I am often asked as to where on earth I acquired any interest, much less ability in the garden. Perhaps this letter on Mother’s Day might answer that question…and perhaps my mother will someday forgive me for being so unforgivably soppy.
It was good to hear your voice yesterday and to hear how well the garden is doing. I planted late into the evening last night; and as I dug and divided and sipped a glass of dirt-flecked Pinot Gris, I thought about your garden and what an influence it has had on me since I was a little girl.
You will not credit it of course. I still hear you say you don’t know what you are doing out there. It seems that no amount of experience seeding carrots, or composting beds, or harvesting great armfuls of Swiss chard will ever convince you that you are an expert in your own little kingdom. It makes me smile each time you call me with a question on how many raspberry canes to cull or what to do about aphids on the kale. Can it be that the daughter must now tell the mother to believe in her own abilities? How funny life is.
It has not been an easy garden for you all these years, certainly. Decomposed granite and raging star thistle do not inspire the gardener to greatness. How many hundreds of yards of manure have you carted from trailer to beds under the unrelenting heat of a California sun? How many thousands of plants have fallen victim to the wickedness of Western Pocket Gopher? How many hours have you spent with a hose in your hand thinking wearily of water bills and wishing you’d dug a well so many years ago?
Yet how many nights did you stay outside as the dusk fell, intoxicated by the sweet heavy scents of earth and vegetation – tortured by the knowledge that you must throw together something for dinner – wishing only to stay and plant one more line of lettuce before the moon came out?
All these years later, with children at my ankles, I understand now why you waited until the last possible moment to go inside and face a woman’s cares. The garden was an escape, a place where you created beauty and quiet – and children left you alone for fear of being made to pick tomatoes or weed pathways. It was a room of your own.
I bet you sometimes wonder how one of those work-shirking freeloaders ever came to be the gardener she is. How it was that your globe-trekking daughter settled down and put her restless energy into gardening and writing and taking care of her own growing family. Did it surprise you that I would have the patience to root cuttings over a long winter? Or find intense pleasure in the discovery of a tomato seedling nestled under an overturned pot? It certainly surprised me. Sometimes it still does.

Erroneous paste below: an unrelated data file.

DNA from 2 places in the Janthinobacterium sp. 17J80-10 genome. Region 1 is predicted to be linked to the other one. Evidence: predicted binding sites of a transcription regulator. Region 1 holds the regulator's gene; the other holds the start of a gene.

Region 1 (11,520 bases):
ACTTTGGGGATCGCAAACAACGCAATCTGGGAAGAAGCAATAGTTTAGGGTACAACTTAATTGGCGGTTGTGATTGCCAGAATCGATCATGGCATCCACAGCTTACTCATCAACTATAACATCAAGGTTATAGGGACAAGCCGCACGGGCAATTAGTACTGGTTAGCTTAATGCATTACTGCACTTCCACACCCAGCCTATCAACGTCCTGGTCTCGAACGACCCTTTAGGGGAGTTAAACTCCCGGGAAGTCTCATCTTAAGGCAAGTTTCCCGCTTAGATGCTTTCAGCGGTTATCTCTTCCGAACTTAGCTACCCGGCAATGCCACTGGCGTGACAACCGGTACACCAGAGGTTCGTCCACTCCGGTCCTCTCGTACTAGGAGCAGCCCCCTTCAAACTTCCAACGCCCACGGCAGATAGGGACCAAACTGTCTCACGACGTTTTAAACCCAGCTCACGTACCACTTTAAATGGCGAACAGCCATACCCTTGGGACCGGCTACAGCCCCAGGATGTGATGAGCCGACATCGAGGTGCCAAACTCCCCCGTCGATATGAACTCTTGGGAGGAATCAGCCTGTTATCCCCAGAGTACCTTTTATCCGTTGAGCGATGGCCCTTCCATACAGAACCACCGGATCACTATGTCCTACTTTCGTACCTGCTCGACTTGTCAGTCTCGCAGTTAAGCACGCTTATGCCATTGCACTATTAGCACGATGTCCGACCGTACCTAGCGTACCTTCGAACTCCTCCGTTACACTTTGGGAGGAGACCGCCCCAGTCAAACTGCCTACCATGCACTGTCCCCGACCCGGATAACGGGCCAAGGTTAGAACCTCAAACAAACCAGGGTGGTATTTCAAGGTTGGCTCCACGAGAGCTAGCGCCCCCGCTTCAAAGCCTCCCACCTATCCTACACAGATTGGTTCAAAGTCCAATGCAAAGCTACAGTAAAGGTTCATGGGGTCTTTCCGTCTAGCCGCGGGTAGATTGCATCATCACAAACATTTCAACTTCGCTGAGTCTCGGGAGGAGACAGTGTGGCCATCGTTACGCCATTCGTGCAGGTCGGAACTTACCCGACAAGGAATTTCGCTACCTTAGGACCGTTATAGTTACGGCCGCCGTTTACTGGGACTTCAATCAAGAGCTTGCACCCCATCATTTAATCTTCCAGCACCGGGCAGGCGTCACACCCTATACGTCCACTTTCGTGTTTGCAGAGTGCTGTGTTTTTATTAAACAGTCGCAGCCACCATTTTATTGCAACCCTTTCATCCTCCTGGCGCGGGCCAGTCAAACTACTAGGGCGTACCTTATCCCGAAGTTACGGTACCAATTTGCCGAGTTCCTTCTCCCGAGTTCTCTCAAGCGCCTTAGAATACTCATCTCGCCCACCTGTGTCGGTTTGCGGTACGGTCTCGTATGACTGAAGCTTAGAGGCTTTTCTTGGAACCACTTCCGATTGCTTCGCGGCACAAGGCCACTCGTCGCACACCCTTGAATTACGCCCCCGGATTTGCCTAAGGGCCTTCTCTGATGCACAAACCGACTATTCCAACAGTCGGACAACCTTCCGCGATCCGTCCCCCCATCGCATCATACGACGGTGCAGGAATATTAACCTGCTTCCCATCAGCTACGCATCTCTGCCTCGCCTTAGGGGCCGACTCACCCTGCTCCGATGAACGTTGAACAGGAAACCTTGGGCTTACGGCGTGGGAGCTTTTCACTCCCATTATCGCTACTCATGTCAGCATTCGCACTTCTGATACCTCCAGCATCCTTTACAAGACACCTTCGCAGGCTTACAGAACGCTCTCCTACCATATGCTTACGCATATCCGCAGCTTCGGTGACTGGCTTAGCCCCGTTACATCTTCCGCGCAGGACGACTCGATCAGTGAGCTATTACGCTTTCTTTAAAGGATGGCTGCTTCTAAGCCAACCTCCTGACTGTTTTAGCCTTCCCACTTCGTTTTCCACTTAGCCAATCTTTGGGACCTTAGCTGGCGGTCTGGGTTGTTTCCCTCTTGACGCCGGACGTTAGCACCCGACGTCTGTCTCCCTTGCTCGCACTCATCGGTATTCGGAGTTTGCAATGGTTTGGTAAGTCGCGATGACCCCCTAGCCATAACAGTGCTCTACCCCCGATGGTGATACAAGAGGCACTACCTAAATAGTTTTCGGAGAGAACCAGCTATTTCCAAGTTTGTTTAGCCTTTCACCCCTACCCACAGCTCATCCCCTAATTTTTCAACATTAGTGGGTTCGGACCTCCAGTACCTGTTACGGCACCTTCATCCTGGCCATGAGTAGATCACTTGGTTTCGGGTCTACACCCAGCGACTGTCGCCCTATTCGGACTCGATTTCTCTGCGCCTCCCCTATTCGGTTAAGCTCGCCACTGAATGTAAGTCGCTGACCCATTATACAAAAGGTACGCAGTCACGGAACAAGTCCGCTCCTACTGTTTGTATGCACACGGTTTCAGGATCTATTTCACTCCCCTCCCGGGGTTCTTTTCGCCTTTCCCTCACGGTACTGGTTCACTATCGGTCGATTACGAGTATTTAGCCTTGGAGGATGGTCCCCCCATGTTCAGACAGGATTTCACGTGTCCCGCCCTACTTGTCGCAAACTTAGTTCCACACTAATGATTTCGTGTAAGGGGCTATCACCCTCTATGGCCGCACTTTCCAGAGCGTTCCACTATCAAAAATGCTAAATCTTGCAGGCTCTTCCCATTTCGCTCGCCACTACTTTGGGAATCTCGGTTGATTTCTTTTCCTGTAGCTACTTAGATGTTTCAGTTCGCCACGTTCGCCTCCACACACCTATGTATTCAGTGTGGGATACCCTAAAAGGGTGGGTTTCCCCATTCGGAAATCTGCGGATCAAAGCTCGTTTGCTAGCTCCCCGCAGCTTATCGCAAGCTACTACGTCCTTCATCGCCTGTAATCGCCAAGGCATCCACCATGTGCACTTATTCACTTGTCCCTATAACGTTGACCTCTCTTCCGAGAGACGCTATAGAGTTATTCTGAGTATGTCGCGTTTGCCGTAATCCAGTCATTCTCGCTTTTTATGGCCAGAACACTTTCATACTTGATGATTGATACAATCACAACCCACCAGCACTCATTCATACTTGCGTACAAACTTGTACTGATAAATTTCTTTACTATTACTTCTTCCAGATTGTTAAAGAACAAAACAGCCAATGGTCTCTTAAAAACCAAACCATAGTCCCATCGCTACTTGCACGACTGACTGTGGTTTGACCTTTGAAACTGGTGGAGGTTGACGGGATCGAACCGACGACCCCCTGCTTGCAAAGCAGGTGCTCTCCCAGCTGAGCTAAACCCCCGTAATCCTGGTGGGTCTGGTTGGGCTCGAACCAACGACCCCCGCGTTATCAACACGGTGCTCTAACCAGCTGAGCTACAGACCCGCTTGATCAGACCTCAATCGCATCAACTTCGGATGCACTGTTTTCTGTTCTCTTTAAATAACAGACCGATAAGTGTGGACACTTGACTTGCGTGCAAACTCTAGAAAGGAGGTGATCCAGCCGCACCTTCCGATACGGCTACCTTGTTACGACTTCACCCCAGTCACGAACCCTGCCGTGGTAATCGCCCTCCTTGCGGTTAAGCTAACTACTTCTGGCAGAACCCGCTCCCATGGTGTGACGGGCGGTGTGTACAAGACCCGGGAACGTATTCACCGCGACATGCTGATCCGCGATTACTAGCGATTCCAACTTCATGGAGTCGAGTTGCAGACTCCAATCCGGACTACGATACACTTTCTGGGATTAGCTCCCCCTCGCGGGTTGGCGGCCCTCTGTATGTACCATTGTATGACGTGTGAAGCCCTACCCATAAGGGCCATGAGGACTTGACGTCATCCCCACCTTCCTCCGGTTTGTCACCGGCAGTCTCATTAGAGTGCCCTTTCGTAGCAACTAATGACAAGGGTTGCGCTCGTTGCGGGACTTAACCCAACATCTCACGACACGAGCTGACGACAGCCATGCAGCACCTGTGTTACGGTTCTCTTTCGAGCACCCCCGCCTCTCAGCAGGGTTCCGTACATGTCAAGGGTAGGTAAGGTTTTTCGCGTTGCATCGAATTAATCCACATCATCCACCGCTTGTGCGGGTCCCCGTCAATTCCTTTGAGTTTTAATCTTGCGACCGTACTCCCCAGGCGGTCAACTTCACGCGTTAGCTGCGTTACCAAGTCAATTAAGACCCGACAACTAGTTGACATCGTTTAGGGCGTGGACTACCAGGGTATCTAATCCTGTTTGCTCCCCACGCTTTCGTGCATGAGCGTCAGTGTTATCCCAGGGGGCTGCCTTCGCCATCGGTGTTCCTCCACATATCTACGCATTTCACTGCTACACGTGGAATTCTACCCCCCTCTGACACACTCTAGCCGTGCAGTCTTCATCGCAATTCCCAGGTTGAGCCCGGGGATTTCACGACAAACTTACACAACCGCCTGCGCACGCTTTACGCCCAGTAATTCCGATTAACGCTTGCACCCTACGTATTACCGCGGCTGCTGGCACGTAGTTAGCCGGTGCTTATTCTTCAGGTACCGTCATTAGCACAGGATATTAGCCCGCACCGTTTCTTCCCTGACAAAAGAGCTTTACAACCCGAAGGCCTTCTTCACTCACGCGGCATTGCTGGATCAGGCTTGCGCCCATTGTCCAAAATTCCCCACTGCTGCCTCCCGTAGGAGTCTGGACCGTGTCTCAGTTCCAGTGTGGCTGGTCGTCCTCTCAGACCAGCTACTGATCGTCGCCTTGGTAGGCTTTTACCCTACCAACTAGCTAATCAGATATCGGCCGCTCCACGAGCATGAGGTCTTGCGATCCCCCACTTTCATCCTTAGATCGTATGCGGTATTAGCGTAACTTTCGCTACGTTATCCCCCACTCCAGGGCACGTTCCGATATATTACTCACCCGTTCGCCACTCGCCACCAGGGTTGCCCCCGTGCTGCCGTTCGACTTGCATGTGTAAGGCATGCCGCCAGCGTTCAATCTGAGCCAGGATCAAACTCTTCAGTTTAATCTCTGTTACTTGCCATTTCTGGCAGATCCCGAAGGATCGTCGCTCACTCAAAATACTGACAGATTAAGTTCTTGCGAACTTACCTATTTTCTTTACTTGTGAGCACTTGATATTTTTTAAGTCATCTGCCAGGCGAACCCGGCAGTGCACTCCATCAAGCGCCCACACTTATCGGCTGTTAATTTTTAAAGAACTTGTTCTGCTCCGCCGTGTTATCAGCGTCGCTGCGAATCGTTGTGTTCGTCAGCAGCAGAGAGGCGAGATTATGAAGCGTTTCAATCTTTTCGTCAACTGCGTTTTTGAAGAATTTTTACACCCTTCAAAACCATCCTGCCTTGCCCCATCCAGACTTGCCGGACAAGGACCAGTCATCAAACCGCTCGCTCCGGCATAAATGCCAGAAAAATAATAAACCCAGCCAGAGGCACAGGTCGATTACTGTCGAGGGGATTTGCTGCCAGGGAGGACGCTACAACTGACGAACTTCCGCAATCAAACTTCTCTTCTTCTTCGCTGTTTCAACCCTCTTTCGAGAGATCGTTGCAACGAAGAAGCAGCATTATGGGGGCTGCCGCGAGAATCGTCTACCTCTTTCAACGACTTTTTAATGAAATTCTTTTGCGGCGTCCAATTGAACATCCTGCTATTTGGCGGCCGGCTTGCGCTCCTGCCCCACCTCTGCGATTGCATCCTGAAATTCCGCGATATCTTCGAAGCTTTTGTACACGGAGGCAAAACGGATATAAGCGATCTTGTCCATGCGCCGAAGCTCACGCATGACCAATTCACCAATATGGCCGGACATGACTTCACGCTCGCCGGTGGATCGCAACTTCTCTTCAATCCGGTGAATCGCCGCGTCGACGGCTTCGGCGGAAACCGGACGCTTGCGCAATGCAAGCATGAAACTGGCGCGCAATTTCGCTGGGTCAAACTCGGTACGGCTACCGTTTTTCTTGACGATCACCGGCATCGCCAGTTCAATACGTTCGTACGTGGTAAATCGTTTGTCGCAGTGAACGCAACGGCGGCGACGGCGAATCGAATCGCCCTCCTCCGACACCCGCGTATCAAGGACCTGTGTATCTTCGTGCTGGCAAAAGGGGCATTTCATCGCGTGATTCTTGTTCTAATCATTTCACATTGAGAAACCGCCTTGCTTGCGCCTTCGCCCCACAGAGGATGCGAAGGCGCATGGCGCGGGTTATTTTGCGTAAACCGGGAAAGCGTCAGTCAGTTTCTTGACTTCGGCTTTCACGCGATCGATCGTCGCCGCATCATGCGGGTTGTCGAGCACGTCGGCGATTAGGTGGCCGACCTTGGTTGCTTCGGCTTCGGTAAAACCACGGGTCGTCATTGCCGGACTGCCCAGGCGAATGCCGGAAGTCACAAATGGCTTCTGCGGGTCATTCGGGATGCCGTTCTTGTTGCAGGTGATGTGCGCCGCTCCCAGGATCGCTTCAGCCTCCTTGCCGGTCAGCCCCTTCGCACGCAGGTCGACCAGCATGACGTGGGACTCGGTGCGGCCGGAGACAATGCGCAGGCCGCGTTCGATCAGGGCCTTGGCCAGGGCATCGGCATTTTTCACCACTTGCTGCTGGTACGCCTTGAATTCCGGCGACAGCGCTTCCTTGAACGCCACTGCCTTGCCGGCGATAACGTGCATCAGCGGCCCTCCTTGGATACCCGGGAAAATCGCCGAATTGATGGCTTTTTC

Your example made me the gardener I am. After so many years watching you and Dad get so much pleasure and so much pain out of those ten acres of Old Testament soil, how could I possibly plant a lawn and hire someone to mow it for me? Such satisfaction and joy I heard in your voice last night as you told me you were having to give away spring asparagus! Would that I were close enough to share them over a dinner table surrounded by three generations instead of two.
I wish that you could see my own garden right now. My photos will never do it justice. The bed you laid out years ago on your last visit is overfilled with rugosa, caryopteris, privet and oriental poppies heavy with bloom. I have not changed its softly curving shape and still think of it as yours each time I pass by on my way to the basement door.
And the gnats, well they’re crazy as usual. I doubt you’d ever trade your West coast drought for my East coast bugs. The gnat hat you made me is my trusted companion – I am never without it. Still, that means fireflies will soon be dancing again which reminds me of early days in Iowa and how that half acre of vegetables kept us fed when Dad was in school and money was tight.
I must go. Children are looking expectantly at me for all manner of needs and I wanted to get those anemones sent off to you before the post office closes.
Happy Mother’s Day Mom. Spend the day in the garden and be proud of the job you have done out there. I’ll try to do the same – and when the sun goes down and the kids ask when I am coming in to make dinner, I will think of you and smile.
All my love,